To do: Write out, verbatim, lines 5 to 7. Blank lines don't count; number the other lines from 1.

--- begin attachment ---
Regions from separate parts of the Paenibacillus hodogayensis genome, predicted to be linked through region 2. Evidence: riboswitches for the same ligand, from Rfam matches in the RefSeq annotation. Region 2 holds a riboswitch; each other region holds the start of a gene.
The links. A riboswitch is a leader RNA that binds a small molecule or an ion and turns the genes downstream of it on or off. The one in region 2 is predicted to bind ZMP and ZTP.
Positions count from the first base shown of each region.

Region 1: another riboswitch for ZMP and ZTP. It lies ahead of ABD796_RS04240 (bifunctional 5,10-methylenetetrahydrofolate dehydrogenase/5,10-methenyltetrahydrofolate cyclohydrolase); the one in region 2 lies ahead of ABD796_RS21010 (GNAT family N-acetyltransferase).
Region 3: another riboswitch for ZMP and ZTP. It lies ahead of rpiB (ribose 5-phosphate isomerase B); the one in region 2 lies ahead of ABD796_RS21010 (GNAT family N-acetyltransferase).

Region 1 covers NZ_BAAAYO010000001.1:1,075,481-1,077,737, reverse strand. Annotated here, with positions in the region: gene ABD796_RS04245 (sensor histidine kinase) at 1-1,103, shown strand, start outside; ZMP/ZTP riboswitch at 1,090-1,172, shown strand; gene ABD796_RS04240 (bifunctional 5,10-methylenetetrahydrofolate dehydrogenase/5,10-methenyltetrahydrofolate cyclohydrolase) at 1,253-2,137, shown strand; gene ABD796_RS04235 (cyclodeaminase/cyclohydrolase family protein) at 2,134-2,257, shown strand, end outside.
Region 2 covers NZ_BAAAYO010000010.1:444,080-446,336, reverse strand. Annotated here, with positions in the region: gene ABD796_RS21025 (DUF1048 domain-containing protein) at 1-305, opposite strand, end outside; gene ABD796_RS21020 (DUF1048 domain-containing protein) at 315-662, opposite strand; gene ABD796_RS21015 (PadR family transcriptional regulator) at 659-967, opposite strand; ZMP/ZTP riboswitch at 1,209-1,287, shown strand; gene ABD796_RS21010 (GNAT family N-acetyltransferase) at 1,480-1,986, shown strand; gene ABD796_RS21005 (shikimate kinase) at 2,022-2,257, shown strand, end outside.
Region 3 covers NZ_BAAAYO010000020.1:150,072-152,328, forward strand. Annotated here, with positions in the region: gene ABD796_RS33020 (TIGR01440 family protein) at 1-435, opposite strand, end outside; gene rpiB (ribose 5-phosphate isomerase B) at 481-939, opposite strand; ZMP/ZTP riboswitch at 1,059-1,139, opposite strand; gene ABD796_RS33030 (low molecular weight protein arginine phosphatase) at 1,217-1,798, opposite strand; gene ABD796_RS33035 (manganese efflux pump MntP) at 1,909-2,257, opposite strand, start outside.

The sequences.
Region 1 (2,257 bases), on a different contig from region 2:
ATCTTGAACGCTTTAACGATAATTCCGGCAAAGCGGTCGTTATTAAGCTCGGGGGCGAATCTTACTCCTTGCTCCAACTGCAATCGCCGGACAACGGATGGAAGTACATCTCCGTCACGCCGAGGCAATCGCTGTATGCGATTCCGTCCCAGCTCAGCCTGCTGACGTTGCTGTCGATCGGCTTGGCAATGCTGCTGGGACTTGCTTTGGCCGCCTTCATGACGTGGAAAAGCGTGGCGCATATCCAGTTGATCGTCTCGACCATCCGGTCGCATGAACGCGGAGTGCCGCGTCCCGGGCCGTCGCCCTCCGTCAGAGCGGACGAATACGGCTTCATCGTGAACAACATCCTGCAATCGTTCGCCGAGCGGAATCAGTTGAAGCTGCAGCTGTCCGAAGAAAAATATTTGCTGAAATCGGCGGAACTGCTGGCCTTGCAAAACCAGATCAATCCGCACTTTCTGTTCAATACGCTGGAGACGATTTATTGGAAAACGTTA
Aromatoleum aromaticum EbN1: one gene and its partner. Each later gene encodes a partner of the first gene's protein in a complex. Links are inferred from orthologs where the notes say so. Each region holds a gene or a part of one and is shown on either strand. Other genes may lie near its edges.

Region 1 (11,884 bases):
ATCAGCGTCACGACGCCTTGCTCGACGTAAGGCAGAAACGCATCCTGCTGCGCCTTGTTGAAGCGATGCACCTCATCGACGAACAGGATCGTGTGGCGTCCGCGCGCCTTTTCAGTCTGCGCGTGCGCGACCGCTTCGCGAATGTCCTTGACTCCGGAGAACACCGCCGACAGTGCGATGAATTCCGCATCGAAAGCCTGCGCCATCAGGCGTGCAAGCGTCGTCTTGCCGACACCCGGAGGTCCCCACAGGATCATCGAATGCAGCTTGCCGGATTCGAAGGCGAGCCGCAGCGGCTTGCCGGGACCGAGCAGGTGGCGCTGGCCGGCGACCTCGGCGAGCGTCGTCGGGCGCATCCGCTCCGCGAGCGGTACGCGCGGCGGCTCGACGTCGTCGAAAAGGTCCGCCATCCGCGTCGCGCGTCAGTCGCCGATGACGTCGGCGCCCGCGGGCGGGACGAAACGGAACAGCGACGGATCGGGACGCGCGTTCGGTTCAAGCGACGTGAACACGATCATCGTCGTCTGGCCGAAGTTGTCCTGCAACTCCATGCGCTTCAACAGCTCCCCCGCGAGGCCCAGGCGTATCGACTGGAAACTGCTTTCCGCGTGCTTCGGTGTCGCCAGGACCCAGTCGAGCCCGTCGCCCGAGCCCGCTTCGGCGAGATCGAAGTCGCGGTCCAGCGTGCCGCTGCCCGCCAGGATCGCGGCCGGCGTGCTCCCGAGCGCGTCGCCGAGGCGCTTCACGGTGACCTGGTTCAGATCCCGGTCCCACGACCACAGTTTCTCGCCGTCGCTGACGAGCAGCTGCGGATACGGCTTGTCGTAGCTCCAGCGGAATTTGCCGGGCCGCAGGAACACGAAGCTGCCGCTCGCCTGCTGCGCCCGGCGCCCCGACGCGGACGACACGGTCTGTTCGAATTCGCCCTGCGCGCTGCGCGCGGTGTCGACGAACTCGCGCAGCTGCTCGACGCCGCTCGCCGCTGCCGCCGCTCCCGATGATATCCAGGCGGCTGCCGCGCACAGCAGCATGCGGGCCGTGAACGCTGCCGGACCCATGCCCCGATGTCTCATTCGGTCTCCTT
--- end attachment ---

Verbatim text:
Region 3: another riboswitch for ZMP and ZTP. It lies ahead of rpiB (ribose 5-phosphate isomerase B); the one in region 2 lies ahead of ABD796_RS21010 (GNAT family N-acetyltransferase).

Region 1 covers NZ_BAAAYO010000001.1:1,075,481-1,077,737, reverse strand. Annotated here, with positions in the region: gene ABD796_RS04245 (sensor histidine kinase) at 1-1,103, shown strand, start outside; ZMP/ZTP riboswitch at 1,090-1,172, shown strand; gene ABD796_RS04240 (bifunctional 5,10-methylenetetrahydrofolate dehydrogenase/5,10-methenyltetrahydrofolate cyclohydrolase) at 1,253-2,137, shown strand; gene ABD796_RS04235 (cyclodeaminase/cyclohydrolase family protein) at 2,134-2,257, shown strand, end outside.
Region 2 covers NZ_BAAAYO010000010.1:444,080-446,336, reverse strand. Annotated here, with positions in the region: gene ABD796_RS21025 (DUF1048 domain-containing protein) at 1-305, opposite strand, end outside; gene ABD796_RS21020 (DUF1048 domain-containing protein) at 315-662, opposite strand; gene ABD796_RS21015 (PadR family transcriptional regulator) at 659-967, opposite strand; ZMP/ZTP riboswitch at 1,209-1,287, shown strand; gene ABD796_RS21010 (GNAT family N-acetyltransferase) at 1,480-1,986, shown strand; gene ABD796_RS21005 (shikimate kinase) at 2,022-2,257, shown strand, end outside.